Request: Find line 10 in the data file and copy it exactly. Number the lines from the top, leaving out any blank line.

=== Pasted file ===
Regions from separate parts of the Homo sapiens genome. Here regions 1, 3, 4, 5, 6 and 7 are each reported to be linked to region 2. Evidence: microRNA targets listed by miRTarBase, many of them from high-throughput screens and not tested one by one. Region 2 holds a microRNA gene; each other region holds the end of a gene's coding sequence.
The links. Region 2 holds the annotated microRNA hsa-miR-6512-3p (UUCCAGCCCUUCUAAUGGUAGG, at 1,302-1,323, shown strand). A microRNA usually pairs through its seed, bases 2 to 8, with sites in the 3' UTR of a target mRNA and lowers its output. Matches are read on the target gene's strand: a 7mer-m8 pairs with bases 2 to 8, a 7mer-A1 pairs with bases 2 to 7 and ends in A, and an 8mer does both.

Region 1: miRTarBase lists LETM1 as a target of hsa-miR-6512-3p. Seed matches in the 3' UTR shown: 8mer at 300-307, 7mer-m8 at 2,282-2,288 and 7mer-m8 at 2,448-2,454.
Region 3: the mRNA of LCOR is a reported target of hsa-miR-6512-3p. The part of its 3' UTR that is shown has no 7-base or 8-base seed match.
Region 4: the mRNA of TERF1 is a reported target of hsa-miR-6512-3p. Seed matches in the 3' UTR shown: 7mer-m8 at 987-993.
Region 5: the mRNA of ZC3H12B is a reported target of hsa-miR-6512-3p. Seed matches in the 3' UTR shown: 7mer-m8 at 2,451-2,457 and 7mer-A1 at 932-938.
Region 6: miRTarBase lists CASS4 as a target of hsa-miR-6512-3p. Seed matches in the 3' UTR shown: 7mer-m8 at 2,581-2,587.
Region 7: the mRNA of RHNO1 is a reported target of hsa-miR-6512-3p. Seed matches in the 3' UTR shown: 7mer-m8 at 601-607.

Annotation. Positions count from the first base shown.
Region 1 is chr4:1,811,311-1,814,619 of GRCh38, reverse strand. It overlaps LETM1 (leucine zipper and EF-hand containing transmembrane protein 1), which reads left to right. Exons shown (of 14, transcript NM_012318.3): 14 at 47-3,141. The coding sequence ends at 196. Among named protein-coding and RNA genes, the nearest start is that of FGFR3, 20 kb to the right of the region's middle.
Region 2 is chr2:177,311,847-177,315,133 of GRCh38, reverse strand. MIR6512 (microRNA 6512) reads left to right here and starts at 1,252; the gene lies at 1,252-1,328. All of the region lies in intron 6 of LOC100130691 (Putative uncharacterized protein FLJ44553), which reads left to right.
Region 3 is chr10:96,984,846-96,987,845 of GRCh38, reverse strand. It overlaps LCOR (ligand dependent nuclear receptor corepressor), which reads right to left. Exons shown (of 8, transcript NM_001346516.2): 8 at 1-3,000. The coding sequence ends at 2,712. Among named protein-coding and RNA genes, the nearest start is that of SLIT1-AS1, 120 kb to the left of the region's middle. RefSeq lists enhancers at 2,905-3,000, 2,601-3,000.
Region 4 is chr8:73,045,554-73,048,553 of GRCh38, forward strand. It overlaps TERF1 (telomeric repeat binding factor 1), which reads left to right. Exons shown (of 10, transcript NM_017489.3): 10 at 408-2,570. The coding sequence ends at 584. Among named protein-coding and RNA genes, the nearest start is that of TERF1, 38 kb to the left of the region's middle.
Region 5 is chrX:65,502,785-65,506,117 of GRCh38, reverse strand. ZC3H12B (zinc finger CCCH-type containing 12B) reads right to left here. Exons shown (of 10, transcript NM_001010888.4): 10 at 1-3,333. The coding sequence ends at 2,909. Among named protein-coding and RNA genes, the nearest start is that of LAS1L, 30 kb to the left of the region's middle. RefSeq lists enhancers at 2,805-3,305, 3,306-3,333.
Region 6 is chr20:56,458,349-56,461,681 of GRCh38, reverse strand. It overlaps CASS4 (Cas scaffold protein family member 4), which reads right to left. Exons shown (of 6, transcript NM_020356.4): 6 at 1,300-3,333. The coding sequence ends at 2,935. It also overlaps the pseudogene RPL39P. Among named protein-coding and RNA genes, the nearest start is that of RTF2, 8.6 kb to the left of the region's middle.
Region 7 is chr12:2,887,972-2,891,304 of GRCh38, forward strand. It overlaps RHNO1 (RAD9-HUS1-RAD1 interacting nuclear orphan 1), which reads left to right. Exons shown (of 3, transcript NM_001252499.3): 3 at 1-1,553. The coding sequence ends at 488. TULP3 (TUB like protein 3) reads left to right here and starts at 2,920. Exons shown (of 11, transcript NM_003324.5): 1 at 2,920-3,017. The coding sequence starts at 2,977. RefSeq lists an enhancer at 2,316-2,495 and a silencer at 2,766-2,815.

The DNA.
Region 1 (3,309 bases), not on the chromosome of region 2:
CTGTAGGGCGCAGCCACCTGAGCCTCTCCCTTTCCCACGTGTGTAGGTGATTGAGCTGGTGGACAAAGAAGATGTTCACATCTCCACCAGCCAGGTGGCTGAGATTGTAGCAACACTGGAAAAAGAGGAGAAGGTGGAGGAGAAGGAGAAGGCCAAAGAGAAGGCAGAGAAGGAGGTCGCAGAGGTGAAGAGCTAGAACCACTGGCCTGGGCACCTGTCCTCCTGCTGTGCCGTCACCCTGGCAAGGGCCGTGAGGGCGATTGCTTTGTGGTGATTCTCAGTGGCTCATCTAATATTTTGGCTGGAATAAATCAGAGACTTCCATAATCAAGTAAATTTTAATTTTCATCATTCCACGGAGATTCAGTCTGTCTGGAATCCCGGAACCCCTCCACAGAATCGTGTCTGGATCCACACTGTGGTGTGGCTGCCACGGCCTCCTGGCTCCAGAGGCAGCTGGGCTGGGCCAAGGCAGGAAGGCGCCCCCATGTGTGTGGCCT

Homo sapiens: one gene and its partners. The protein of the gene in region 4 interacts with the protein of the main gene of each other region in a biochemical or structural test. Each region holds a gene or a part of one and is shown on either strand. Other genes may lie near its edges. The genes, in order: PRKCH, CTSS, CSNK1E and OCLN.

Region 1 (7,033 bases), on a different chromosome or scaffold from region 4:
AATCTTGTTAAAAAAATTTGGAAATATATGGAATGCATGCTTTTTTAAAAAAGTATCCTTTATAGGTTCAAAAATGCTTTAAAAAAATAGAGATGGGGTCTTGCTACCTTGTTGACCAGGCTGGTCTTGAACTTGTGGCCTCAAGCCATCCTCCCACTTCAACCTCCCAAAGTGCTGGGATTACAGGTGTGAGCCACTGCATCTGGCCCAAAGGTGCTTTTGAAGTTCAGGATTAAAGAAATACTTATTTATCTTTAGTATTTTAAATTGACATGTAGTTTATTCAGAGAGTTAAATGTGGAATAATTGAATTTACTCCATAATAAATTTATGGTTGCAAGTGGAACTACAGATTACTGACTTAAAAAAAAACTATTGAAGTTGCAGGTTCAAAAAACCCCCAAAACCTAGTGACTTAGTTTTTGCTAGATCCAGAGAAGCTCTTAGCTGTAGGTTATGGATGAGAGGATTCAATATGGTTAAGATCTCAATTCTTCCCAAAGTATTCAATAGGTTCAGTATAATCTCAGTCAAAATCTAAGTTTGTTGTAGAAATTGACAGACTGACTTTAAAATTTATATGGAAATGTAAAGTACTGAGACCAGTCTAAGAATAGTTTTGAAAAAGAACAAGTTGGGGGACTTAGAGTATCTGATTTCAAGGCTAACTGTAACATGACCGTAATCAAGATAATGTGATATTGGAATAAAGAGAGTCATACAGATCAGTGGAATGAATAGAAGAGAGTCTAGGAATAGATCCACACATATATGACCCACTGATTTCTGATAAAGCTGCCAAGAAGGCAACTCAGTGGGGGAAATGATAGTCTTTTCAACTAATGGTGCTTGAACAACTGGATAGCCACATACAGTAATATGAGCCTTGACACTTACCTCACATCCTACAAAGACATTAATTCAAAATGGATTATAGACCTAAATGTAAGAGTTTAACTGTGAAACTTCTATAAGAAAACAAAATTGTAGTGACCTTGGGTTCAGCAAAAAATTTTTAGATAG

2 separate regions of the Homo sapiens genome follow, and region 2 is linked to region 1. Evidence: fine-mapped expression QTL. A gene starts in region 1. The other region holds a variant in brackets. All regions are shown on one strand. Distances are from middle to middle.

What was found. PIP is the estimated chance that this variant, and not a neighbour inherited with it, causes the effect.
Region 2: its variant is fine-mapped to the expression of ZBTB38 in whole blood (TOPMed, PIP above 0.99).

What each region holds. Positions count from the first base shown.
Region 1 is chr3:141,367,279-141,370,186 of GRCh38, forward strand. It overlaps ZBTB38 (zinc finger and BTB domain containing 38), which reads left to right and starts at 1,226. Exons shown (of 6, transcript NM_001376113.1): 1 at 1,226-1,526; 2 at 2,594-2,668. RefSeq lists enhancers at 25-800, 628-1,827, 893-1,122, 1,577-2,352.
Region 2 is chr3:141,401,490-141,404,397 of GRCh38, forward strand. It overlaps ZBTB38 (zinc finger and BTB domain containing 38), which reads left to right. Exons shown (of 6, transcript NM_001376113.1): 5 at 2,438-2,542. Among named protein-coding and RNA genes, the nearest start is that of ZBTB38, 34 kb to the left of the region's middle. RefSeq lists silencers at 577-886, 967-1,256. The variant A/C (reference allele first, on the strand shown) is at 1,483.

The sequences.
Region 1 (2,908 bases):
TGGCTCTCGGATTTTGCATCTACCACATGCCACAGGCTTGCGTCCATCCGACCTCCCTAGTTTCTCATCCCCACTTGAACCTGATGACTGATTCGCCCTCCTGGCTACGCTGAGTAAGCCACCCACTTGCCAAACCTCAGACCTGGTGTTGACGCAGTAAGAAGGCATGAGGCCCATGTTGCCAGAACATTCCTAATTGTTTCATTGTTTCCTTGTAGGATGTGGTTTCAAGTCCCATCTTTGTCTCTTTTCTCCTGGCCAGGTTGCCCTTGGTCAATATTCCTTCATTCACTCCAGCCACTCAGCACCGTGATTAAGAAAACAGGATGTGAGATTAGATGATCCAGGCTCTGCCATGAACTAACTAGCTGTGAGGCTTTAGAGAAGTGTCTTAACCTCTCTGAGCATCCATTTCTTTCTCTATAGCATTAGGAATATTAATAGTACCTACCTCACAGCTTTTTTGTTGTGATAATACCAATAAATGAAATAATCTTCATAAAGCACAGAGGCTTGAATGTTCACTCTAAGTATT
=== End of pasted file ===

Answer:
Region 1 is chr4:1,811,311-1,814,619 of GRCh38, reverse strand. It overlaps LETM1 (leucine zipper and EF-hand containing transmembrane protein 1), which reads left to right. Exons shown (of 14, transcript NM_012318.3): 14 at 47-3,141. The coding sequence ends at 196. Among named protein-coding and RNA genes, the nearest start is that of FGFR3, 20 kb to the right of the region's middle.